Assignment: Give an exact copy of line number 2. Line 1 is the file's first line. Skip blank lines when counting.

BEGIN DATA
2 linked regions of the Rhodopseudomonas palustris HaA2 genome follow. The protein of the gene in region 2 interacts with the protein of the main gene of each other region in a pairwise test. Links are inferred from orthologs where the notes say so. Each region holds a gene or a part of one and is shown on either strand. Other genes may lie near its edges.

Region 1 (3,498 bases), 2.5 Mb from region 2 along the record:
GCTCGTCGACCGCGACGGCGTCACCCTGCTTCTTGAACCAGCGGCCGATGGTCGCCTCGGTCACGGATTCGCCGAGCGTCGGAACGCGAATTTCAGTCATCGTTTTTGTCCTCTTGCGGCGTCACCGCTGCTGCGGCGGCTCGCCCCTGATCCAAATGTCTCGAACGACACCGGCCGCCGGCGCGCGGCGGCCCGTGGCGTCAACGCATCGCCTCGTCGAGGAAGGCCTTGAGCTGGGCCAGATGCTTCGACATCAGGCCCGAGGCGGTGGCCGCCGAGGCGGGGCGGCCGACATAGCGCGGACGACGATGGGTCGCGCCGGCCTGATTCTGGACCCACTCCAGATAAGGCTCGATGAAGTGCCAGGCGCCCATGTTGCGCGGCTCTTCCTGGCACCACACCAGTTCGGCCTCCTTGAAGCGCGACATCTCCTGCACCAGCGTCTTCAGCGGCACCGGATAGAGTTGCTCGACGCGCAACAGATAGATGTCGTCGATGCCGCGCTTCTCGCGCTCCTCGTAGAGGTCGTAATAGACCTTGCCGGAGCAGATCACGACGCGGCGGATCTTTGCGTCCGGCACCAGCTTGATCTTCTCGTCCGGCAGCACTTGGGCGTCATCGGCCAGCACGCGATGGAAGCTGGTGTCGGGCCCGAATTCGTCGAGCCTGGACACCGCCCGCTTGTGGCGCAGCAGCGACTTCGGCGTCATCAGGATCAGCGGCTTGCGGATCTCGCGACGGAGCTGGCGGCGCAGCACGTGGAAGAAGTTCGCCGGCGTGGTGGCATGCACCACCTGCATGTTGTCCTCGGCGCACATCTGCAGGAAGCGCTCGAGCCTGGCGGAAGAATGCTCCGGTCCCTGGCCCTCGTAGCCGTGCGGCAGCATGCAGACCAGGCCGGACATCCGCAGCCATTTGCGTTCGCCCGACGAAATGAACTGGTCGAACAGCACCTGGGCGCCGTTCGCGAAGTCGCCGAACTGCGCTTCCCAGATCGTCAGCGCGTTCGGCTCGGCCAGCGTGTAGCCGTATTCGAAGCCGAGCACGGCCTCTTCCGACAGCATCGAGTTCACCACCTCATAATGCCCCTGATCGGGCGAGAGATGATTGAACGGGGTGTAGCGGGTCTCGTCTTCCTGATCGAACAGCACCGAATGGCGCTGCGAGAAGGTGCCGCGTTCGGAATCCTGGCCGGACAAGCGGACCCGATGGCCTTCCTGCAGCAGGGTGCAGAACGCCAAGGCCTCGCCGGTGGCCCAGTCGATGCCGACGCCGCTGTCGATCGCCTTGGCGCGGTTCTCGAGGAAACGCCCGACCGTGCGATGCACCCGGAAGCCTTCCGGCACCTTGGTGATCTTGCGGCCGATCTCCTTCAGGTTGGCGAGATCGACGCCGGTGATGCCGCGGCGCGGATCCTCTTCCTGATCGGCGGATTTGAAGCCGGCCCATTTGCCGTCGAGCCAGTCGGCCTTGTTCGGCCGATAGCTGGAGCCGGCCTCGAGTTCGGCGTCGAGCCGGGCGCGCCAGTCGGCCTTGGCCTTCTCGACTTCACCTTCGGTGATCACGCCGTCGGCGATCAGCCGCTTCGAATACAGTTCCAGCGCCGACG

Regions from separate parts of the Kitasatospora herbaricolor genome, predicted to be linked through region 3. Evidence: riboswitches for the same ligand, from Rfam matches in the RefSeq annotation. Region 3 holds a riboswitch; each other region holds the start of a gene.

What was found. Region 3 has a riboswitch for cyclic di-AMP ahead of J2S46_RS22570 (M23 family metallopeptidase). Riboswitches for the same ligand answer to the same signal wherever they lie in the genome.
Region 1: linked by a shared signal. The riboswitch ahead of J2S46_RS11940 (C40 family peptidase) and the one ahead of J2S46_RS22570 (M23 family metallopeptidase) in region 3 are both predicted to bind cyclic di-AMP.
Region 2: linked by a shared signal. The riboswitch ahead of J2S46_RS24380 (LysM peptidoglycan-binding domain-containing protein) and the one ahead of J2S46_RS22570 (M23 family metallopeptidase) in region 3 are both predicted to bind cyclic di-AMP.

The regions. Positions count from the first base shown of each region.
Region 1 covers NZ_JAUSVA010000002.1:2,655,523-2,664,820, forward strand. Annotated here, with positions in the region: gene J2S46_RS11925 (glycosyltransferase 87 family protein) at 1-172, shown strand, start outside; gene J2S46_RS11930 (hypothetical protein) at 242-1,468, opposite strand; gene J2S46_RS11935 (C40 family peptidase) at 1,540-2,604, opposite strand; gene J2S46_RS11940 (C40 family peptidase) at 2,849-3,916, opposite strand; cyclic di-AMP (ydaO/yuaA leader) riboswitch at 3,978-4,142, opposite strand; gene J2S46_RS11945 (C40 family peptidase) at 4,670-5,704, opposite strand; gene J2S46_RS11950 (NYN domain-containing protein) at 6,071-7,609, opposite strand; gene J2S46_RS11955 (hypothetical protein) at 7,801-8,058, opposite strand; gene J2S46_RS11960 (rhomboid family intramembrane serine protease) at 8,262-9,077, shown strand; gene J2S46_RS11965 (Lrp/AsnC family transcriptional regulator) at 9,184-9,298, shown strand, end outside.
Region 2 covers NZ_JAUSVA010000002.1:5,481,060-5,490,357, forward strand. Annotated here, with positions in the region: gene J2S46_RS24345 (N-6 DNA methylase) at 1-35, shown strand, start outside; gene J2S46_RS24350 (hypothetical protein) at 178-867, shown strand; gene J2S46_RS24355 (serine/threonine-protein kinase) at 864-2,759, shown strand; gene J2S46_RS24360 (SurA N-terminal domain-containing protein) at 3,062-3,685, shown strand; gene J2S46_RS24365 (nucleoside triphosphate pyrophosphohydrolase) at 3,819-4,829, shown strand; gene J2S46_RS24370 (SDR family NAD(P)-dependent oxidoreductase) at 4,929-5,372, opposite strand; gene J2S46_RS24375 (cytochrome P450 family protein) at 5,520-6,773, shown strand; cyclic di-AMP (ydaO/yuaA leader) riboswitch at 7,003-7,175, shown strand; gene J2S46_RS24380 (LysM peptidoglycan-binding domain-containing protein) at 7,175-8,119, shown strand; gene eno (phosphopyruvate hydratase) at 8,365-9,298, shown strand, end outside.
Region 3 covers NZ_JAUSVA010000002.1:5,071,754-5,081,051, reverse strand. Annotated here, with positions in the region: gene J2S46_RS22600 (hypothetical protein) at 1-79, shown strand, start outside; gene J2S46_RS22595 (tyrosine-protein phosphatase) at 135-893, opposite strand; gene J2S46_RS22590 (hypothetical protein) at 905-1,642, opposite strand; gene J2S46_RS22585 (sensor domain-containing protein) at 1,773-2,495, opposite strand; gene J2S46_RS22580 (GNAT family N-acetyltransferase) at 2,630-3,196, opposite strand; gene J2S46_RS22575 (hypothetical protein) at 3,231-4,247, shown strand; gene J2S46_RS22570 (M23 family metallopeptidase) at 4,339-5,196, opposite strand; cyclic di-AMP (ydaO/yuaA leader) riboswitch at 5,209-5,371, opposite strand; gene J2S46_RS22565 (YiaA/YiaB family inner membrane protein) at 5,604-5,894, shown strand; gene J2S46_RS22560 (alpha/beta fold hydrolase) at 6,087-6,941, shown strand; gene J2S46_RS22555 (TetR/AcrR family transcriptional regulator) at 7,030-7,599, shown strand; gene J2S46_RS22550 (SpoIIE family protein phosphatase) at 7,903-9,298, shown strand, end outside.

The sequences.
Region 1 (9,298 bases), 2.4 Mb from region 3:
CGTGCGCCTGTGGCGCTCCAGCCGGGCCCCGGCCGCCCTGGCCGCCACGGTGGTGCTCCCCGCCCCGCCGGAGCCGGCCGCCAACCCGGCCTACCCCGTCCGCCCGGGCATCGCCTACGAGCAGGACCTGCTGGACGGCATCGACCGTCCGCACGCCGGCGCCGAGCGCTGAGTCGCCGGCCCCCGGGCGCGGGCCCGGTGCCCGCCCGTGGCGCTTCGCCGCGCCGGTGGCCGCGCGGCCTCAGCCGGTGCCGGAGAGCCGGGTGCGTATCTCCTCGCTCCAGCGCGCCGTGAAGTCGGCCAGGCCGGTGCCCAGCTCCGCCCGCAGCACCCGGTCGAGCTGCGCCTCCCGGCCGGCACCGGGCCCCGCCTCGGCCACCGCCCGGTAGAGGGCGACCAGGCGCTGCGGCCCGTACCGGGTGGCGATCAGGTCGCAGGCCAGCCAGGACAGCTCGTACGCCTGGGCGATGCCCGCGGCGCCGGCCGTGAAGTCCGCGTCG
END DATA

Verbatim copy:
Region 1 (3,498 bases), 2.5 Mb from region 2 along the record: